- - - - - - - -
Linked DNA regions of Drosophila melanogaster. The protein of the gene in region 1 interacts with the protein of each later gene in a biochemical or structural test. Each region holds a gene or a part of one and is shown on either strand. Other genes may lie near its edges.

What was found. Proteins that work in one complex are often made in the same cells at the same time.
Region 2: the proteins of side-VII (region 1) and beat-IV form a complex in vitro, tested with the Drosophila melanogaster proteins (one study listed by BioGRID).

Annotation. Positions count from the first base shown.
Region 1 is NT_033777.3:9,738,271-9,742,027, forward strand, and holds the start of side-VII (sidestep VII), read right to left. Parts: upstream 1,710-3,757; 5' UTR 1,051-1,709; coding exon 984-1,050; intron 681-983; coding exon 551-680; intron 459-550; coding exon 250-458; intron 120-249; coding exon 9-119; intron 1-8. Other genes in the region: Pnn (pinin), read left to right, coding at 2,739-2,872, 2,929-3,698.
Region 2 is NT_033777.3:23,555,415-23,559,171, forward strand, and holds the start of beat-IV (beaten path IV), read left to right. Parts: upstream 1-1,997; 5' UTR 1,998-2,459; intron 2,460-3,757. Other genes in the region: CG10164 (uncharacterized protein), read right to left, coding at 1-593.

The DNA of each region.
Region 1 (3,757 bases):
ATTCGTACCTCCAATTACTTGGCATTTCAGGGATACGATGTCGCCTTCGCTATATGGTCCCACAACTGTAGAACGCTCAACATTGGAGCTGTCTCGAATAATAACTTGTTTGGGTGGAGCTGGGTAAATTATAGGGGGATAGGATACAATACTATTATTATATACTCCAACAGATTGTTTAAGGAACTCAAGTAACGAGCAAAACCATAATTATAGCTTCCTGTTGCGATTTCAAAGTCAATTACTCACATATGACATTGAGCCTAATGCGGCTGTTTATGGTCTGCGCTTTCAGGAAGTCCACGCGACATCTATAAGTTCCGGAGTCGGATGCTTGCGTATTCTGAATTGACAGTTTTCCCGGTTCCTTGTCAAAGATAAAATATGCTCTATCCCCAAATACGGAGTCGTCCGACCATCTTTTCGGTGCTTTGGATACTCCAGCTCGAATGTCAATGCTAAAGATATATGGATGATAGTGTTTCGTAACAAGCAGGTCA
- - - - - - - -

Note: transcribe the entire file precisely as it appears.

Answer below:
Linked DNA regions of Drosophila melanogaster. The protein of the gene in region 1 interacts with the protein of each later gene in a biochemical or structural test. Each region holds a gene or a part of one and is shown on either strand. Other genes may lie near its edges.

What was found. Proteins that work in one complex are often made in the same cells at the same time.
Region 2: the proteins of side-VII (region 1) and beat-IV form a complex in vitro, tested with the Drosophila melanogaster proteins (one study listed by BioGRID).

Annotation. Positions count from the first base shown.
Region 1 is NT_033777.3:9,738,271-9,742,027, forward strand, and holds the start of side-VII (sidestep VII), read right to left. Parts: upstream 1,710-3,757; 5' UTR 1,051-1,709; coding exon 984-1,050; intron 681-983; coding exon 551-680; intron 459-550; coding exon 250-458; intron 120-249; coding exon 9-119; intron 1-8. Other genes in the region: Pnn (pinin), read left to right, coding at 2,739-2,872, 2,929-3,698.
Region 2 is NT_033777.3:23,555,415-23,559,171, forward strand, and holds the start of beat-IV (beaten path IV), read left to right. Parts: upstream 1-1,997; 5' UTR 1,998-2,459; intron 2,460-3,757. Other genes in the region: CG10164 (uncharacterized protein), read right to left, coding at 1-593.

The DNA of each region.
Region 1 (3,757 bases):
ATTCGTACCTCCAATTACTTGGCATTTCAGGGATACGATGTCGCCTTCGCTATATGGTCCCACAACTGTAGAACGCTCAACATTGGAGCTGTCTCGAATAATAACTTGTTTGGGTGGAGCTGGGTAAATTATAGGGGGATAGGATACAATACTATTATTATATACTCCAACAGATTGTTTAAGGAACTCAAGTAACGAGCAAAACCATAATTATAGCTTCCTGTTGCGATTTCAAAGTCAATTACTCACATATGACATTGAGCCTAATGCGGCTGTTTATGGTCTGCGCTTTCAGGAAGTCCACGCGACATCTATAAGTTCCGGAGTCGGATGCTTGCGTATTCTGAATTGACAGTTTTCCCGGTTCCTTGTCAAAGATAAAATATGCTCTATCCCCAAATACGGAGTCGTCCGACCATCTTTTCGGTGCTTTGGATACTCCAGCTCGAATGTCAATGCTAAAGATATATGGATGATAGTGTTTCGTAACAAGCAGGTCA